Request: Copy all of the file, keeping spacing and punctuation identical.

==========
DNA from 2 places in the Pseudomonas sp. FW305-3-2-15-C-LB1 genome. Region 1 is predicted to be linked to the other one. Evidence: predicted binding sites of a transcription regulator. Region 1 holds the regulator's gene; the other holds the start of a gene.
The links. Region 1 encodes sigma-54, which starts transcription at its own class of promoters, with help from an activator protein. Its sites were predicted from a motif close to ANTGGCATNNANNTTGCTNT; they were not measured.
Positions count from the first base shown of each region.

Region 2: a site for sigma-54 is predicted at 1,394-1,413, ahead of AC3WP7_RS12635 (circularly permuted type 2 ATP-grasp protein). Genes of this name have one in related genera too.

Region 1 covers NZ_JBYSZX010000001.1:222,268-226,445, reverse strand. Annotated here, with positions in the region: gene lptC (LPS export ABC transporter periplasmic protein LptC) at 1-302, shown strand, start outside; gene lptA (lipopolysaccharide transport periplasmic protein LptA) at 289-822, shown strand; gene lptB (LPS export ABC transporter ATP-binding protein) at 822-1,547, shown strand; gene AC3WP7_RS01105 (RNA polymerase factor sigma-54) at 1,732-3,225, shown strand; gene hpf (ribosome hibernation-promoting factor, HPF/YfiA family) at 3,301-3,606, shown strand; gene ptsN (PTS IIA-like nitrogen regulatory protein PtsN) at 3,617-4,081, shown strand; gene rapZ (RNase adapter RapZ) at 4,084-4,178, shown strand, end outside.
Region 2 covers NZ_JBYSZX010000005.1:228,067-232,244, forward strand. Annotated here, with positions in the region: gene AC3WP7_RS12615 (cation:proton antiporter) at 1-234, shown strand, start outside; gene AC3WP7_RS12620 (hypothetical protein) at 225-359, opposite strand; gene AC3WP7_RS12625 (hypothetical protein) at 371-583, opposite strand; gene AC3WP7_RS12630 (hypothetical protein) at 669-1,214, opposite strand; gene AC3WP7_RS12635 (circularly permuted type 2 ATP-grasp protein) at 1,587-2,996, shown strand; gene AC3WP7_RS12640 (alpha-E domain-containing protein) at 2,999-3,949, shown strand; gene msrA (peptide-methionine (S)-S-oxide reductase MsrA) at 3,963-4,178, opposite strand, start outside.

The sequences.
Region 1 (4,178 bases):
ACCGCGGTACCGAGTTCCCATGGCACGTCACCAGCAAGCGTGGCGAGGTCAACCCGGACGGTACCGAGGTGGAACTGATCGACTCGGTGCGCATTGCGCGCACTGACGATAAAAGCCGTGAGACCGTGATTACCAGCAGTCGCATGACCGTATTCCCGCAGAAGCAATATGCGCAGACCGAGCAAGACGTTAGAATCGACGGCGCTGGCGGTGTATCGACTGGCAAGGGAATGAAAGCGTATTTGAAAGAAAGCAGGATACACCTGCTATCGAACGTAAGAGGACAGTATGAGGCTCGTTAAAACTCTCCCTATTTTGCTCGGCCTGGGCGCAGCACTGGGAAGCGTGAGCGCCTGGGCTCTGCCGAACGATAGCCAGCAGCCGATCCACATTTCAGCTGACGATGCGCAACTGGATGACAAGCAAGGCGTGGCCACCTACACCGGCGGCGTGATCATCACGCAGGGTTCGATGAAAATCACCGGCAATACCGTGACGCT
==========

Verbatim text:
DNA from 2 places in the Pseudomonas sp. FW305-3-2-15-C-LB1 genome. Region 1 is predicted to be linked to the other one. Evidence: predicted binding sites of a transcription regulator. Region 1 holds the regulator's gene; the other holds the start of a gene.
The links. Region 1 encodes sigma-54, which starts transcription at its own class of promoters, with help from an activator protein. Its sites were predicted from a motif close to ANTGGCATNNANNTTGCTNT; they were not measured.
Positions count from the first base shown of each region.

Region 2: a site for sigma-54 is predicted at 1,394-1,413, ahead of AC3WP7_RS12635 (circularly permuted type 2 ATP-grasp protein). Genes of this name have one in related genera too.

Region 1 covers NZ_JBYSZX010000001.1:222,268-226,445, reverse strand. Annotated here, with positions in the region: gene lptC (LPS export ABC transporter periplasmic protein LptC) at 1-302, shown strand, start outside; gene lptA (lipopolysaccharide transport periplasmic protein LptA) at 289-822, shown strand; gene lptB (LPS export ABC transporter ATP-binding protein) at 822-1,547, shown strand; gene AC3WP7_RS01105 (RNA polymerase factor sigma-54) at 1,732-3,225, shown strand; gene hpf (ribosome hibernation-promoting factor, HPF/YfiA family) at 3,301-3,606, shown strand; gene ptsN (PTS IIA-like nitrogen regulatory protein PtsN) at 3,617-4,081, shown strand; gene rapZ (RNase adapter RapZ) at 4,084-4,178, shown strand, end outside.
Region 2 covers NZ_JBYSZX010000005.1:228,067-232,244, forward strand. Annotated here, with positions in the region: gene AC3WP7_RS12615 (cation:proton antiporter) at 1-234, shown strand, start outside; gene AC3WP7_RS12620 (hypothetical protein) at 225-359, opposite strand; gene AC3WP7_RS12625 (hypothetical protein) at 371-583, opposite strand; gene AC3WP7_RS12630 (hypothetical protein) at 669-1,214, opposite strand; gene AC3WP7_RS12635 (circularly permuted type 2 ATP-grasp protein) at 1,587-2,996, shown strand; gene AC3WP7_RS12640 (alpha-E domain-containing protein) at 2,999-3,949, shown strand; gene msrA (peptide-methionine (S)-S-oxide reductase MsrA) at 3,963-4,178, opposite strand, start outside.

The sequences.
Region 1 (4,178 bases):
ACCGCGGTACCGAGTTCCCATGGCACGTCACCAGCAAGCGTGGCGAGGTCAACCCGGACGGTACCGAGGTGGAACTGATCGACTCGGTGCGCATTGCGCGCACTGACGATAAAAGCCGTGAGACCGTGATTACCAGCAGTCGCATGACCGTATTCCCGCAGAAGCAATATGCGCAGACCGAGCAAGACGTTAGAATCGACGGCGCTGGCGGTGTATCGACTGGCAAGGGAATGAAAGCGTATTTGAAAGAAAGCAGGATACACCTGCTATCGAACGTAAGAGGACAGTATGAGGCTCGTTAAAACTCTCCCTATTTTGCTCGGCCTGGGCGCAGCACTGGGAAGCGTGAGCGCCTGGGCTCTGCCGAACGATAGCCAGCAGCCGATCCACATTTCAGCTGACGATGCGCAACTGGATGACAAGCAAGGCGTGGCCACCTACACCGGCGGCGTGATCATCACGCAGGGTTCGATGAAAATCACCGGCAATACCGTGACGCT